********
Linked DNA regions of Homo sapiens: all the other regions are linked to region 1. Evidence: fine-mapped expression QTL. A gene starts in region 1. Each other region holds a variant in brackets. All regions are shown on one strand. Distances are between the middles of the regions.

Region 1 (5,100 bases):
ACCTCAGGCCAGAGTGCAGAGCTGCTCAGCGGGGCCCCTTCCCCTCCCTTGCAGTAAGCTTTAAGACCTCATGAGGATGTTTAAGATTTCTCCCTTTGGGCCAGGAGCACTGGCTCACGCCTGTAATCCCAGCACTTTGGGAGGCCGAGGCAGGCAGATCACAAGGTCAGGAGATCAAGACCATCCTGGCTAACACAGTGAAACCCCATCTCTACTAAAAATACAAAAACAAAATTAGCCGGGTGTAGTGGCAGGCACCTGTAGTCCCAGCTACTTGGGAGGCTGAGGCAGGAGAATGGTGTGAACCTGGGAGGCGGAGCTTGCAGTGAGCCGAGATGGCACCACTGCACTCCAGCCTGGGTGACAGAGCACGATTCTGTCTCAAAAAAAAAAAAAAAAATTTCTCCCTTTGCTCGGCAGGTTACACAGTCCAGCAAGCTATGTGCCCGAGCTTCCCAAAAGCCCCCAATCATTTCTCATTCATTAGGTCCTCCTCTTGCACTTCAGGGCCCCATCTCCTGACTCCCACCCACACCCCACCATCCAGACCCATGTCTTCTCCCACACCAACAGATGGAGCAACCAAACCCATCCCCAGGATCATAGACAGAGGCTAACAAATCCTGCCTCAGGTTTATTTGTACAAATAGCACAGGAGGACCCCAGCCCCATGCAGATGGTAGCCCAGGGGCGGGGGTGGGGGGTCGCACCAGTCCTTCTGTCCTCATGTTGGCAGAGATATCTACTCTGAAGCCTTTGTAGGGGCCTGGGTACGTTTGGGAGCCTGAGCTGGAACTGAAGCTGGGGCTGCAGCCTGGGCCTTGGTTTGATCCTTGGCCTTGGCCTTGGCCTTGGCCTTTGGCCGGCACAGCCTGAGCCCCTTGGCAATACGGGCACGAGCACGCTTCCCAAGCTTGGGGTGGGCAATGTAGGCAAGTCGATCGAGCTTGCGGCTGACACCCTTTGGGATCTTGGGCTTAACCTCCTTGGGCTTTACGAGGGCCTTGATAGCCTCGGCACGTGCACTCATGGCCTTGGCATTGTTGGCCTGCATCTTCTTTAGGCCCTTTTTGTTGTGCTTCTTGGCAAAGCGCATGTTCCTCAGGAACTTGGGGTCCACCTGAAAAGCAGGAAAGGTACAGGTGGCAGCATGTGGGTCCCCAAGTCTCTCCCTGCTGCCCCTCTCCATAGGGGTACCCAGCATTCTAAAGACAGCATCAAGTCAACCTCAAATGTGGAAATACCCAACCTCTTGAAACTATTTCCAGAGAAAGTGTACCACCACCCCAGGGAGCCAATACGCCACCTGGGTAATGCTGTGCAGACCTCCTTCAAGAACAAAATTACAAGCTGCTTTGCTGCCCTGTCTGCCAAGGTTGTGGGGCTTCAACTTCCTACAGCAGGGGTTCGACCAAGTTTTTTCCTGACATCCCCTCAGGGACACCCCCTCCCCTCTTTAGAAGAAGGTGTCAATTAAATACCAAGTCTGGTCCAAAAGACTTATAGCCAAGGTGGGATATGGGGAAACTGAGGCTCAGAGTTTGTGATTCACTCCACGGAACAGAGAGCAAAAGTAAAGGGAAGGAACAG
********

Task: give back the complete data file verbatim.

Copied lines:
Linked DNA regions of Homo sapiens: all the other regions are linked to region 1. Evidence: fine-mapped expression QTL. A gene starts in region 1. Each other region holds a variant in brackets. All regions are shown on one strand. Distances are between the middles of the regions.

Region 1 (5,100 bases):
ACCTCAGGCCAGAGTGCAGAGCTGCTCAGCGGGGCCCCTTCCCCTCCCTTGCAGTAAGCTTTAAGACCTCATGAGGATGTTTAAGATTTCTCCCTTTGGGCCAGGAGCACTGGCTCACGCCTGTAATCCCAGCACTTTGGGAGGCCGAGGCAGGCAGATCACAAGGTCAGGAGATCAAGACCATCCTGGCTAACACAGTGAAACCCCATCTCTACTAAAAATACAAAAACAAAATTAGCCGGGTGTAGTGGCAGGCACCTGTAGTCCCAGCTACTTGGGAGGCTGAGGCAGGAGAATGGTGTGAACCTGGGAGGCGGAGCTTGCAGTGAGCCGAGATGGCACCACTGCACTCCAGCCTGGGTGACAGAGCACGATTCTGTCTCAAAAAAAAAAAAAAAAATTTCTCCCTTTGCTCGGCAGGTTACACAGTCCAGCAAGCTATGTGCCCGAGCTTCCCAAAAGCCCCCAATCATTTCTCATTCATTAGGTCCTCCTCTTGCACTTCAGGGCCCCATCTCCTGACTCCCACCCACACCCCACCATCCAGACCCATGTCTTCTCCCACACCAACAGATGGAGCAACCAAACCCATCCCCAGGATCATAGACAGAGGCTAACAAATCCTGCCTCAGGTTTATTTGTACAAATAGCACAGGAGGACCCCAGCCCCATGCAGATGGTAGCCCAGGGGCGGGGGTGGGGGGTCGCACCAGTCCTTCTGTCCTCATGTTGGCAGAGATATCTACTCTGAAGCCTTTGTAGGGGCCTGGGTACGTTTGGGAGCCTGAGCTGGAACTGAAGCTGGGGCTGCAGCCTGGGCCTTGGTTTGATCCTTGGCCTTGGCCTTGGCCTTGGCCTTTGGCCGGCACAGCCTGAGCCCCTTGGCAATACGGGCACGAGCACGCTTCCCAAGCTTGGGGTGGGCAATGTAGGCAAGTCGATCGAGCTTGCGGCTGACACCCTTTGGGATCTTGGGCTTAACCTCCTTGGGCTTTACGAGGGCCTTGATAGCCTCGGCACGTGCACTCATGGCCTTGGCATTGTTGGCCTGCATCTTCTTTAGGCCCTTTTTGTTGTGCTTCTTGGCAAAGCGCATGTTCCTCAGGAACTTGGGGTCCACCTGAAAAGCAGGAAAGGTACAGGTGGCAGCATGTGGGTCCCCAAGTCTCTCCCTGCTGCCCCTCTCCATAGGGGTACCCAGCATTCTAAAGACAGCATCAAGTCAACCTCAAATGTGGAAATACCCAACCTCTTGAAACTATTTCCAGAGAAAGTGTACCACCACCCCAGGGAGCCAATACGCCACCTGGGTAATGCTGTGCAGACCTCCTTCAAGAACAAAATTACAAGCTGCTTTGCTGCCCTGTCTGCCAAGGTTGTGGGGCTTCAACTTCCTACAGCAGGGGTTCGACCAAGTTTTTTCCTGACATCCCCTCAGGGACACCCCCTCCCCTCTTTAGAAGAAGGTGTCAATTAAATACCAAGTCTGGTCCAAAAGACTTATAGCCAAGGTGGGATATGGGGAAACTGAGGCTCAGAGTTTGTGATTCACTCCACGGAACAGAGAGCAAAAGTAAAGGGAAGGAACAG